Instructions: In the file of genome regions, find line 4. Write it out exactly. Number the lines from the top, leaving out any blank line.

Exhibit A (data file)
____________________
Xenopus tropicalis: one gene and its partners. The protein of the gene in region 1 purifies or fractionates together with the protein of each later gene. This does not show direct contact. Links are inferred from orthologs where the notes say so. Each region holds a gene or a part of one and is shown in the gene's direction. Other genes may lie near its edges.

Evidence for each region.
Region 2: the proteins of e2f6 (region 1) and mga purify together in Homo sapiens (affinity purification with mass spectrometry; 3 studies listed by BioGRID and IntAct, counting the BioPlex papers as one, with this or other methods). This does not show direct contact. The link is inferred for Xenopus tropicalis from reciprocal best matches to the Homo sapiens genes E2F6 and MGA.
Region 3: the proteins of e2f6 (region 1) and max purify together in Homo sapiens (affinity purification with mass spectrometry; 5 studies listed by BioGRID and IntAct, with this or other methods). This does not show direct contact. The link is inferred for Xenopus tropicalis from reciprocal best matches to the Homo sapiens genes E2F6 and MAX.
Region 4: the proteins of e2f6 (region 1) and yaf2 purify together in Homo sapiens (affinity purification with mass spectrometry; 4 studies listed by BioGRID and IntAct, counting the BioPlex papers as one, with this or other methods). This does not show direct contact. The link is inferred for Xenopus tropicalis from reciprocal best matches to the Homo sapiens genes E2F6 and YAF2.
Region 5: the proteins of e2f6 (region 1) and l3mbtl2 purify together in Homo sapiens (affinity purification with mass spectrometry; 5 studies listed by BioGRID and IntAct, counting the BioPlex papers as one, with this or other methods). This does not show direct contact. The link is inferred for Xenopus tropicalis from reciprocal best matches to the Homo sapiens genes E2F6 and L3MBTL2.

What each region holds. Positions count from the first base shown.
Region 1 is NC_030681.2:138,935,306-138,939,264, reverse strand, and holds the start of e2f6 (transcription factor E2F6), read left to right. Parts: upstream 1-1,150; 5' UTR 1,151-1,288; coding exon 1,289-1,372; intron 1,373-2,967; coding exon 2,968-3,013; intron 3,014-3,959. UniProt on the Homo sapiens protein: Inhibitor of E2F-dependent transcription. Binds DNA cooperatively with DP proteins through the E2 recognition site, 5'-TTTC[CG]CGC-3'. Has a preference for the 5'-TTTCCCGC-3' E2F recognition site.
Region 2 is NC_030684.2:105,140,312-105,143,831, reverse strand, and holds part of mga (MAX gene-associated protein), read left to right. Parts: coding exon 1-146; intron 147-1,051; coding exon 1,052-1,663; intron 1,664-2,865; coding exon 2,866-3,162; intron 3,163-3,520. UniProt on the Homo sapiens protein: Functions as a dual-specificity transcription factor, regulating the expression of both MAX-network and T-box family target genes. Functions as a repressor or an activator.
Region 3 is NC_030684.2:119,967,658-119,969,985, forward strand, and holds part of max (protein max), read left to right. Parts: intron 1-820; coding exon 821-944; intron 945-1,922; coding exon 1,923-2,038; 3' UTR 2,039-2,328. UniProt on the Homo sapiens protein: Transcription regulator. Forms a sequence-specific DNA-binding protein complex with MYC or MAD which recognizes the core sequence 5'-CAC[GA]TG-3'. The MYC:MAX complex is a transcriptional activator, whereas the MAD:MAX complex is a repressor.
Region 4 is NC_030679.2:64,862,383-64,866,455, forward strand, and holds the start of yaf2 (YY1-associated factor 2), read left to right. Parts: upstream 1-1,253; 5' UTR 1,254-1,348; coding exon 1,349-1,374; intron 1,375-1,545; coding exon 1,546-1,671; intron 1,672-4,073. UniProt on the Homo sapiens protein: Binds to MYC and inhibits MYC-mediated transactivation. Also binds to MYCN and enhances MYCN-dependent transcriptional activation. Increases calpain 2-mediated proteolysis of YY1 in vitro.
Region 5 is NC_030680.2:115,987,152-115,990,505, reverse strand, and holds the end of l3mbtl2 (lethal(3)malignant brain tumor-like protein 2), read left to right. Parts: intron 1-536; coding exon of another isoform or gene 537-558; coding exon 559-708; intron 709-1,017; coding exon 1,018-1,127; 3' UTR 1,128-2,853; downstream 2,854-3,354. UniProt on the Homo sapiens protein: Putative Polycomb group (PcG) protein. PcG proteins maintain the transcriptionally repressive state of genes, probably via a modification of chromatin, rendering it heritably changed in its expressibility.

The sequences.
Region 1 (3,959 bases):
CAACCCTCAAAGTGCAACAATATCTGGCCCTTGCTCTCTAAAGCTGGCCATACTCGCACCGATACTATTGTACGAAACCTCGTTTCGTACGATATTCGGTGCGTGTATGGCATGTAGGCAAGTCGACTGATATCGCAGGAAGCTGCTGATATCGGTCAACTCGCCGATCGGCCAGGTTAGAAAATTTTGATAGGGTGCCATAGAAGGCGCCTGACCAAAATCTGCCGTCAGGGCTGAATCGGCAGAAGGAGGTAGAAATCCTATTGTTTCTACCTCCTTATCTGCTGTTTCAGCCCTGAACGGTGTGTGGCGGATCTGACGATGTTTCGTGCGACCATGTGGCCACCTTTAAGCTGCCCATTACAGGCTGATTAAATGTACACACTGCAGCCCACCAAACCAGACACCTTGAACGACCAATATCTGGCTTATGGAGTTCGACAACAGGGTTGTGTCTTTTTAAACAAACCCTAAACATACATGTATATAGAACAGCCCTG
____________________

Region 3: the proteins of e2f6 (region 1) and max purify together in Homo sapiens (affinity purification with mass spectrometry; 5 studies listed by BioGRID and IntAct, with this or other methods). This does not show direct contact. The link is inferred for Xenopus tropicalis from reciprocal best matches to the Homo sapiens genes E2F6 and MAX.